While all the above scriptures can help people understand the abhorrence with which God views sin, and the above illustrations cause them to feel guilty about the sexual sins they commit, for many these truths do not enable them to see their sexual sins through the eyes of a holy God. The trouble with most Christians who struggle with sexual sins is not a lack of knowledge—they know God condemns sexual immorality—nor is it a lack of guilt or self-condemnation. Men I have counseled with over the years who struggled with overcoming sexual sins all knew God condemned their actions, and they all felt extreme guilt over it and struggled with feelings of self-condemnation to the point of questioning their own salvation. They went to church, read their Bibles, prayed regularly, and yet struggled with serious sexual sins, ever wondering if they would someday be on the receiving end of Matthew 7:23. The trouble, I discovered, is that most people who struggle with sexual sins do not see it as God sees it.
Years ago, when I was a high school history teacher, I had a student who struggled from a unique psychological disorder. Her body was emaciated, and she was perpetually tired. Rarely could she stay awake in class. Shortly after the semester began, I received an email from her parents asking to meet with me to discuss her diagnosis and how I, as one of her teachers, could best help her. When I met with the parents, nothing could have prepared me for what I was about to hear and have described to me. The student suffered from coprophilic disorder or coprophilia. “Coprophilia is the attraction to the smell, taste, texture or sight of the act of defecation as a primary means of sexual arousal and gratification.”[iv] It is most common in persons “with diffuse brain damage and in persons with mental retardation (or with intelligence below the average).”[v] They began to explain to me that those who suffer from coprophilic disorder, such as their daughter, must be closely monitored, especially when visiting the restroom. If not closely watched, they will take their own feces in their hands, squish it between their fingers, spear it on their face, and in some cases even consume it. All of which they find to be sexually arousing. As I sat listening to them, I was at once disgusted and grieved. Disgusted by the images swirling around in my mind but grieved for these parents and for this young teenage girl. The daughter herself did not see it as a problem. She found it enjoyable, pleasing, and erotic. She talked about how she could hardly wait to become an adult, so she could be on her own and do what she wants. Of course, what she viewed as enjoyable, the adults in the room viewed as abominable, detestable, and abhorrent.
Since that day it has often occurred to me that this must be the difference between the way many view their sexual sins and the way God views them. Like the teenage girl’s parents, they know God does not approve of it and thinks it is harmful to them. But looking at internet pornography or dabbling in other sexual sins is enjoyable, pleasing, and erotic. What they do not realize is that in the eyes of God, when humans engage in sexual sins it is as though they are taking their own feces in their hands, squishing it between their fingers, spearing it on their face, and even consuming it, all the while thinking ‘this is so enjoyable and pleasing and erotic’. Yet God stands beside them thinking this is abominable, detestable, loathsome, and abhorrent.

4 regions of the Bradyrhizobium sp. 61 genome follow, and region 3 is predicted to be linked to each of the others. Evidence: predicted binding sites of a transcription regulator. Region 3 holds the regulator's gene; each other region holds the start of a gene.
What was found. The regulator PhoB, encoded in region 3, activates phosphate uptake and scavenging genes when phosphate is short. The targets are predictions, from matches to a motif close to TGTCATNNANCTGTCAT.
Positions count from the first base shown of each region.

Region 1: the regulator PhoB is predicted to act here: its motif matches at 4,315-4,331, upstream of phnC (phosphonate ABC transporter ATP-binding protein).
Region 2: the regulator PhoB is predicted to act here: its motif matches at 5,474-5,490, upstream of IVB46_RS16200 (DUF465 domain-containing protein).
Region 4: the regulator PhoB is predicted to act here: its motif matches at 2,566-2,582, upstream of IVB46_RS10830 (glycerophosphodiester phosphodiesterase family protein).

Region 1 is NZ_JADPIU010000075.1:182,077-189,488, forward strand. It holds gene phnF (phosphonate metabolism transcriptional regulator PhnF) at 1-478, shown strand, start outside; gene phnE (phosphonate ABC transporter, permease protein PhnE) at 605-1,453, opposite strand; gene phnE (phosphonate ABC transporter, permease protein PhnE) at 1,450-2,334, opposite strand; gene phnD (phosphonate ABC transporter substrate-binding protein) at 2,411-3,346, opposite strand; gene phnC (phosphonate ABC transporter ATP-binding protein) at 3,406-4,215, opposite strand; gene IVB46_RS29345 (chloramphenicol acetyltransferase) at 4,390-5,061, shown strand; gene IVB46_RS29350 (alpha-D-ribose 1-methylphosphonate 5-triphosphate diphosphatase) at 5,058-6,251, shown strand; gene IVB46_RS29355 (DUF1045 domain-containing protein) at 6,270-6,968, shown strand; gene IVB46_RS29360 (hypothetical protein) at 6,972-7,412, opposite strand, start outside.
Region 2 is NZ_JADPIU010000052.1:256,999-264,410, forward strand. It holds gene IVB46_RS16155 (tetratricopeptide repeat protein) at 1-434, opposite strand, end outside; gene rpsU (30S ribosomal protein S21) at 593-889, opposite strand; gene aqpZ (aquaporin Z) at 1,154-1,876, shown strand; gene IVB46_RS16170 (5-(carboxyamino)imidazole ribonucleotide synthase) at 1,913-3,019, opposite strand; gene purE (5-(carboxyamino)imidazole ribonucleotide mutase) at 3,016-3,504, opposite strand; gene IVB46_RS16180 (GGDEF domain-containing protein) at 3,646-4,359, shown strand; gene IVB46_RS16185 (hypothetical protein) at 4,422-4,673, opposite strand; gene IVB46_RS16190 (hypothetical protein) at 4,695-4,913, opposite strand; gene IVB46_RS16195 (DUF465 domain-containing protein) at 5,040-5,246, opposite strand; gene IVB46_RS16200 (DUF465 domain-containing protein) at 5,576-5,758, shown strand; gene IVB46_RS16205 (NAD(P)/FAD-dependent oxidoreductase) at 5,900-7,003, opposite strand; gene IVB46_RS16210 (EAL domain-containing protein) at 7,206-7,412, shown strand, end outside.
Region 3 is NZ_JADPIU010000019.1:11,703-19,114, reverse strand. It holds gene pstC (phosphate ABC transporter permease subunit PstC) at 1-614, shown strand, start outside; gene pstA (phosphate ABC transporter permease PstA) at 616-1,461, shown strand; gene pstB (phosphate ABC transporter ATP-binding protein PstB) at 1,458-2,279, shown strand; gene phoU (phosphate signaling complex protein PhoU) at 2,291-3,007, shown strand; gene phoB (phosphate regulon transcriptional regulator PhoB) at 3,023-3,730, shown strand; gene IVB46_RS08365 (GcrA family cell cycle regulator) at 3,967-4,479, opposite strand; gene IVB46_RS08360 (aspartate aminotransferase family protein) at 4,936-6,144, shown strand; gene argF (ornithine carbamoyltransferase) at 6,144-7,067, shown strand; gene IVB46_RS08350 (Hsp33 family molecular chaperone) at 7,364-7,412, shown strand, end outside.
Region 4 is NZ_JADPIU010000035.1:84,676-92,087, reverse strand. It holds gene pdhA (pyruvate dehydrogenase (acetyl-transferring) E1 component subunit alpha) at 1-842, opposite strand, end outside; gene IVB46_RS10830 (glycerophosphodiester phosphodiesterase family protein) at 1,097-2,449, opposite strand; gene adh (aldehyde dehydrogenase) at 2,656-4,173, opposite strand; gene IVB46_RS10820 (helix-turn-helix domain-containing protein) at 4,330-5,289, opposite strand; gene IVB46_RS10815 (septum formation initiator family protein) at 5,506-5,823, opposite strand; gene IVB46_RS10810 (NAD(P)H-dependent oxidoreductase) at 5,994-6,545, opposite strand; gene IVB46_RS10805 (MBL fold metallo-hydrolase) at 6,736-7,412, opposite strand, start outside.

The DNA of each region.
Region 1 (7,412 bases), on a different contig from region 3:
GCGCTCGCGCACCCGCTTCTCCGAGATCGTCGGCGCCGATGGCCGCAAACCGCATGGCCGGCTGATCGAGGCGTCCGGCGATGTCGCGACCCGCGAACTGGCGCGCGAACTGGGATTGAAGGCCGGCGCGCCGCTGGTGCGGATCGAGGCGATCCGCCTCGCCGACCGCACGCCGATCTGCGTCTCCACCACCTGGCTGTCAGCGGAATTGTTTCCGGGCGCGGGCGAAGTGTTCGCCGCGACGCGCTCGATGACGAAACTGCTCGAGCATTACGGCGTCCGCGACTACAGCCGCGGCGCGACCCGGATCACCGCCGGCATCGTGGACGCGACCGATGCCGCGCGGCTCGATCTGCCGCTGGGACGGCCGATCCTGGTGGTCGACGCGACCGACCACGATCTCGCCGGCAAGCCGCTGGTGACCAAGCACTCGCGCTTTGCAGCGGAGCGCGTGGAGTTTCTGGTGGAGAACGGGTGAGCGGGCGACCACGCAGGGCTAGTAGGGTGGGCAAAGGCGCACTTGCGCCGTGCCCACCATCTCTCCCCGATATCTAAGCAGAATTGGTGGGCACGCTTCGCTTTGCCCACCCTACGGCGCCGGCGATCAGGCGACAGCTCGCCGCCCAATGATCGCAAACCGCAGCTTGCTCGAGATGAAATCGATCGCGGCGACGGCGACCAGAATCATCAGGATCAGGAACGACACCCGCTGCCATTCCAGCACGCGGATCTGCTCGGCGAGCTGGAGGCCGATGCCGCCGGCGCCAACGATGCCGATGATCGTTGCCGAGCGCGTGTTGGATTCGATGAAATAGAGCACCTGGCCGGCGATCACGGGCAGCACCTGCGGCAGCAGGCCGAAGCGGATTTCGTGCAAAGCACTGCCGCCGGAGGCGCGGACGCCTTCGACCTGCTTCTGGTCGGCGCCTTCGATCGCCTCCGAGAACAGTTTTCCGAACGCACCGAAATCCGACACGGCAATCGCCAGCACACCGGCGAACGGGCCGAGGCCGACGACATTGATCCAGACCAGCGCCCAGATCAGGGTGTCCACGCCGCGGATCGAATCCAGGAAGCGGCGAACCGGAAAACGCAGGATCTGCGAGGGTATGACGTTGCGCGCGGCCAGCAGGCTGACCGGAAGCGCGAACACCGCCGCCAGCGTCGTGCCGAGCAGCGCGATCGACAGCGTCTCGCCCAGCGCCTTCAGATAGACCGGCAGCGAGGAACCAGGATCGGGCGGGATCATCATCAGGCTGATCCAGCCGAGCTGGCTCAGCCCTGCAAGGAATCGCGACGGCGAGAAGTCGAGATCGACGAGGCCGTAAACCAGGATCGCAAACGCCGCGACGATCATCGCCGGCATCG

If you have made it this far in the article, you are probably wondering why I wrote this article in such graphic nature. Isn’t this a bit extreme? Two reasons. First, one of the reasons the use of internet pornography is reaching pandemic proportions within the church is because too many churches and too many ministers do not want to talk about it. And when they do, they will only discuss the problem on a surface level. Quite literally, too many churches and too many ministers are bringing a knife to a gun fight. We are never going to curb the problem of sexual sins and sexual addictions within the church if we refuse to attack the problem head on. The problem of internet pornography and sexual sins within the church is not one that can be handled with kid gloves but will only be resolved with a bare-knuckles-no-holds-barred approach.
Secondly, many Christians continue to struggle or willingly dabble in sexual sins because they have “not yet considered of what a grievous weight [sexual] sin is?” They fail to understand the full magnitude of sexual sins in the eyes of God. They know their sexual sins are wrong and that they grieve the heart of God, but they fail to see their own sins as God sees them. Christians who are tempted to engage in sexual sins or who are tempted to get on their computer or tablet or smartphone and look at internet porn need to ask themselves, “Do I really want to engage in spiritual coprophilia? Do I really want to take hold of feces, take hold of that which is abhorrent to God, and squish it between my fingers, rub it over my face and neck, and put it in my mouth and say, ‘This is so enjoyable and pleasurable.’”? If more Christians saw their sexual sins the way God sees their sexual sins, they would be less inclined to partake.
[i] Tech Addiction. <http://www.techaddiction.ca/files/porn-addiction-statistics.jpg> Accessed on 11/8/18
[ii] Charisma News. <https://www.charismanews.com/us/73208-15-statistics-about-the-church-and-pornography-that-will-blow-your-mind> Accessed on 11/8/18
[iii] Pure Life Ministries. <https://www.purelifeministries.org/blog/why-pornography-is-the-greatest-threat-to-todays-church> Accessed on 11/8/18
[iv] Psych Forums: Phycology and Mental Health Forum. <https://www.psychforums.com/paraphilias/topic14336.html> Accessed 11/8/18
[v] Science Publishing Group. <http://article.sciencepublishinggroup.com/pdf/10.11648.j.ijpbs.20160103.12.pdf> Accessed on 11/8/18